Ostentatious gastronomy

by Rob Horning

3 June 2008


I’m reflexively skeptical of elaborate menu copy—the lush descriptions of the novel combinations of ingredients (often hyperspecified—not just cucumber but compressed English cucumber) and unfamiliar modes of preparation for which loan words from French are required. Part of this is because this sort of language betokens expensiveness. I start to suspect I am paying for the sumptuous prose, which has set itself as mediating screen for the food, rather than for the food itself. Eating is inherently a democratic activity—everyone has equal claim to being right about what they like—but these menus are trying desperately to obscure that fact, make dining into a region of insecurity, identity formation, and class distinction.

But a larger part of my problem is that these menus make me feel stupid. I don’t have the vocabulary necessary to understand them, and autodidact that I am, I hate to ask for explanations. Confronted with the incomprehensible descriptions that I can’t really ignore, I often feel like a provincial rube, and I feel like this is by design—I’m the sort of person the restaurant wants to feel excluded so that the target audience can enjoy their distinction a little bit more. I don’t aspire to be sort of person who seeks that form of distinction, so I end up feeling completely alienated, annoyed at the existence of people who are impressed with ostentatious gastronomy; and my mouth refuses to taste what’s there in the food as a way of expressing my very pointless protest.

I know that is mostly irrational paranoia, and that this is the sort of situation in which I should be applying Nassim Nicholas Taleb’s dictum to reserve skepticism for the big questions—not for the ulterior motives of small-time restaurateurs. They have the benign motive of wanting to make dining into an aesthetic experience and sharing the chef’s artistry, but I don’t want to eat aesthetically, so I get flustered by attempts to encourage me to do so. I don’t want the chef to be an artist; I don’t want to be able to discuss dining as I might talk about a movie or a well-written poem. Not only do I lack the discernment to recognize the chef’s effort, but I almost feel negated by the chef’s assertion of ego into my attempt to meet my fundamental need for nourishment.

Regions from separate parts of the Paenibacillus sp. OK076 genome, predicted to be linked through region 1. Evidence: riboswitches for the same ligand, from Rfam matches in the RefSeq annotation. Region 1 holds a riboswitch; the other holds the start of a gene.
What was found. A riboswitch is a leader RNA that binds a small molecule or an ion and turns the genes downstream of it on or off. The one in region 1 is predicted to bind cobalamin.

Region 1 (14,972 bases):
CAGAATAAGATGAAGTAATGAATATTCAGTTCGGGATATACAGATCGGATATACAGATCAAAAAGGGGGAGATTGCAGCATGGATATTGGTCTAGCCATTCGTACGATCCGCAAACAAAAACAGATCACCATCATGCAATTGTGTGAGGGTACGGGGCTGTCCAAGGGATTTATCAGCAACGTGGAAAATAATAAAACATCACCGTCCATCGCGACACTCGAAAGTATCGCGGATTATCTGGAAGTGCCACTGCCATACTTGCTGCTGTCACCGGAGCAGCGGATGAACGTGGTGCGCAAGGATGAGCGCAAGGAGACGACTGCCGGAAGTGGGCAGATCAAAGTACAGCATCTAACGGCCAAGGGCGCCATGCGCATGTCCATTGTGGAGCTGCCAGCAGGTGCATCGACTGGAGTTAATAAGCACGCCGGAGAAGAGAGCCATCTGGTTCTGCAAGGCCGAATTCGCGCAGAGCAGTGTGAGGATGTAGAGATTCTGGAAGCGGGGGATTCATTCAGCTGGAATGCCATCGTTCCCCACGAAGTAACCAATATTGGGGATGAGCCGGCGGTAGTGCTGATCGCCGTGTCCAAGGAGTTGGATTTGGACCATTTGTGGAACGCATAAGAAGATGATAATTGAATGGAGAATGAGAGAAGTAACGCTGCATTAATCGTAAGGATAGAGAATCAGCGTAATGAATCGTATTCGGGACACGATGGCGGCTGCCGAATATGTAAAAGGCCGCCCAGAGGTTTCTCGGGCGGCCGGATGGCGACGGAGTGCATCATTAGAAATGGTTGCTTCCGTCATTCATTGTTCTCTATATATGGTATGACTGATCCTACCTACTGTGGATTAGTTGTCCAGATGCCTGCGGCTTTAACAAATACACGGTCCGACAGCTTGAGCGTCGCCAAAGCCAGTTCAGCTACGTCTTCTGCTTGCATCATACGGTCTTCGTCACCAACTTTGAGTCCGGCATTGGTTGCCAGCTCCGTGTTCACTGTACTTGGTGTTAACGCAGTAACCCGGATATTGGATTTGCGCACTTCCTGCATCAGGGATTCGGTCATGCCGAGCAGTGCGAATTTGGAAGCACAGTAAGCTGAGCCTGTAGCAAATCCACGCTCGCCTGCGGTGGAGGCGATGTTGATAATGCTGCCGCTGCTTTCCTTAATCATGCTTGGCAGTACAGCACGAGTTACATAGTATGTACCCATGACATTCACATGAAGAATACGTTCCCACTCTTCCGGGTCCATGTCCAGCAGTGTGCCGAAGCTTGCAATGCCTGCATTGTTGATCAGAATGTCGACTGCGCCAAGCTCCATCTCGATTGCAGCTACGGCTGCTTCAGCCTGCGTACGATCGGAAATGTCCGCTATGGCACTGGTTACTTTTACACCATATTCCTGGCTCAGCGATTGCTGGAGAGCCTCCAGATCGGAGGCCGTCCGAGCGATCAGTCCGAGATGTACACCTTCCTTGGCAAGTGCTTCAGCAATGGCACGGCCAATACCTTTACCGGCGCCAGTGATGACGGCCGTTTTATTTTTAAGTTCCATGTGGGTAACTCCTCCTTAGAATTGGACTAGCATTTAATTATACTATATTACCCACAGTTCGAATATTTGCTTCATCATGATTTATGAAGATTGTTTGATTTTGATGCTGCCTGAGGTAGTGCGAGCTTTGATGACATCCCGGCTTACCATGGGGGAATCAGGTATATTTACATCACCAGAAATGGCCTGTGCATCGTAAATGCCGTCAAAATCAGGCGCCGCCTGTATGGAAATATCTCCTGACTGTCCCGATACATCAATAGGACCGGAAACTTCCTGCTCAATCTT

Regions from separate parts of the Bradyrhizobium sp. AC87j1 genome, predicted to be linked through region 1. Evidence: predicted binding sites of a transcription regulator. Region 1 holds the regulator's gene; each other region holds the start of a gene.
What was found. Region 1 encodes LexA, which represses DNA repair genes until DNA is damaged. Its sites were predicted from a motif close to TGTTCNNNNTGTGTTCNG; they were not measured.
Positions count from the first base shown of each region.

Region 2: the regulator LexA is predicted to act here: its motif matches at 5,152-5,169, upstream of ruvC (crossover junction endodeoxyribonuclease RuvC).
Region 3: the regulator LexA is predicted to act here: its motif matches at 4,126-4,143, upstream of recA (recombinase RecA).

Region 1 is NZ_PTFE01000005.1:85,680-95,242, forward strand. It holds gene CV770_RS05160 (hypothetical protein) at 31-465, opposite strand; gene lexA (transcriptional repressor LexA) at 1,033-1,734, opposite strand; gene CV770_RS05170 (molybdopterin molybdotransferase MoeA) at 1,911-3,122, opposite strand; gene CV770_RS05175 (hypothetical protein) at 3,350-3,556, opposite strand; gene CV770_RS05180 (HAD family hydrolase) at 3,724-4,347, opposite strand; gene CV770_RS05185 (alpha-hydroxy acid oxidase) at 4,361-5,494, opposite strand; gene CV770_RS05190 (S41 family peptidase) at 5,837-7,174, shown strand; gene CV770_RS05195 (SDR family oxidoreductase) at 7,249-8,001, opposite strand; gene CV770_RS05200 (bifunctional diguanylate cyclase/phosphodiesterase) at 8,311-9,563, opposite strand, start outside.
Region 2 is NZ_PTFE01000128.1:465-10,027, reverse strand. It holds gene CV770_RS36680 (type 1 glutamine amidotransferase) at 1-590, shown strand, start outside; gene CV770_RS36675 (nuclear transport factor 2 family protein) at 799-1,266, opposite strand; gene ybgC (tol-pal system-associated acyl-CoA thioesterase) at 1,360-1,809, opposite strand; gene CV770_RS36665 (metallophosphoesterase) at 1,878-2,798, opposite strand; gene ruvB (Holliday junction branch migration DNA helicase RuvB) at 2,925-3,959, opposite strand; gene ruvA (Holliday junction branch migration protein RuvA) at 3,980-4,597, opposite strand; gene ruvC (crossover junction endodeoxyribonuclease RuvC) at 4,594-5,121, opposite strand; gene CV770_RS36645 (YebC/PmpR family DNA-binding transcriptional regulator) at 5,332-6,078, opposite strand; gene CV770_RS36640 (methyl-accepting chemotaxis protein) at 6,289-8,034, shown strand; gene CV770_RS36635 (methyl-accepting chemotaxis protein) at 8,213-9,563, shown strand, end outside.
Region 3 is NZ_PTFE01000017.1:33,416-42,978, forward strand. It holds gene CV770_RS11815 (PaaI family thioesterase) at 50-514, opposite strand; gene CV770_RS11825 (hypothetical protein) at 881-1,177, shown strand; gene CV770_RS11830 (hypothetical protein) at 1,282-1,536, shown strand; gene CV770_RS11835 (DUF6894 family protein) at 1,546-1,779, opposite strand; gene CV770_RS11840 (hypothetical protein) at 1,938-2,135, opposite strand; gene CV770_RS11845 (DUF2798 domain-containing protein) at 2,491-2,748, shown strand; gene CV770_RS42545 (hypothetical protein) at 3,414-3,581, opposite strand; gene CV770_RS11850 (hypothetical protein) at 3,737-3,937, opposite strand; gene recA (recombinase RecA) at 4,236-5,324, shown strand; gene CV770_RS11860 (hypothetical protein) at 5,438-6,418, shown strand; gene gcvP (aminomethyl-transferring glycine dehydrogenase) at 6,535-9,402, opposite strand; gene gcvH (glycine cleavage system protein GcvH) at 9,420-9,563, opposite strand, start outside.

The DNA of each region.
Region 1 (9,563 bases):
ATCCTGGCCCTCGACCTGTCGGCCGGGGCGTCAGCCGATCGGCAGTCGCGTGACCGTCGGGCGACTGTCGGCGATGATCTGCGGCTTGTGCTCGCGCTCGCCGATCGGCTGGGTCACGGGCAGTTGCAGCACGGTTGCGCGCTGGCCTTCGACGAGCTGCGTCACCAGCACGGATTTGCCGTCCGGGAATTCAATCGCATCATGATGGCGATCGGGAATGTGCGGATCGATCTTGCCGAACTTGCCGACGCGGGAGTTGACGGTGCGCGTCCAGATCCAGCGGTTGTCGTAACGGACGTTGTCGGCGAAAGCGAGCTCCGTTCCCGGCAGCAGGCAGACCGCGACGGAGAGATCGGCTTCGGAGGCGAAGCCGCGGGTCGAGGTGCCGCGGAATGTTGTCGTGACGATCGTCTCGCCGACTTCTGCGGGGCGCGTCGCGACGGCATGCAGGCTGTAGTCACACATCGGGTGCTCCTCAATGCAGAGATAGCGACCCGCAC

Aestheticization of eating turns something primal into something that other people can judge you for—if they can deem your ability to eat, to sustain your life, flawed, it is almost like they can reject your right to have any private sensations whatsoever. Shouldn’t some aspects of life be beyond stylization? Shouldn’t there be reserves of experience that remain direct, beyond the reach of self-consciousness, because they are so basic to our needs as humans? Do I have this backward? Are our fundamental needs the first to become complexly intertwined with society’s need to fabricate and perpetuate hierarchies? (Maybe I need to read some Levi-Strauss or something on this point.)

One’s tastes in food are extremely personal; they are perhaps the primary way to assert one’s individuality. When one surrenders fussiness and learns to trust in the sophisticated concoctions of other self-appointed culinary artists, as expressed in menu copy, one cedes a huge territory on which one can establish identity. When you buy into the complicated menu, no substitutions, no longer can you say to yourself, “I choose what I will eat, for me and me only; my force of will alone will decide what’s appropriate to stick in my body approvingly.” You are trusting instead that someone else knows better than you about those extremely intimate and ultimately inexpressible and unsharable sensory experiences you will have in your mouth and your stomach.

I have a hard time making the leap, which in many ways feels like the leap to maturity. Instead I have this narcissistic view of food (it’s all must be made personally for me, how I want it, because only MY ideas are valid about what I will eat), which requires those who make it to be anonymous, and that their methods be straightforward, transparent, and easily replicable. I want the food’s deliciousness to be a reflection of my own ingenuity for choosing to eat it, not the special genius of the cooks who prepared it.

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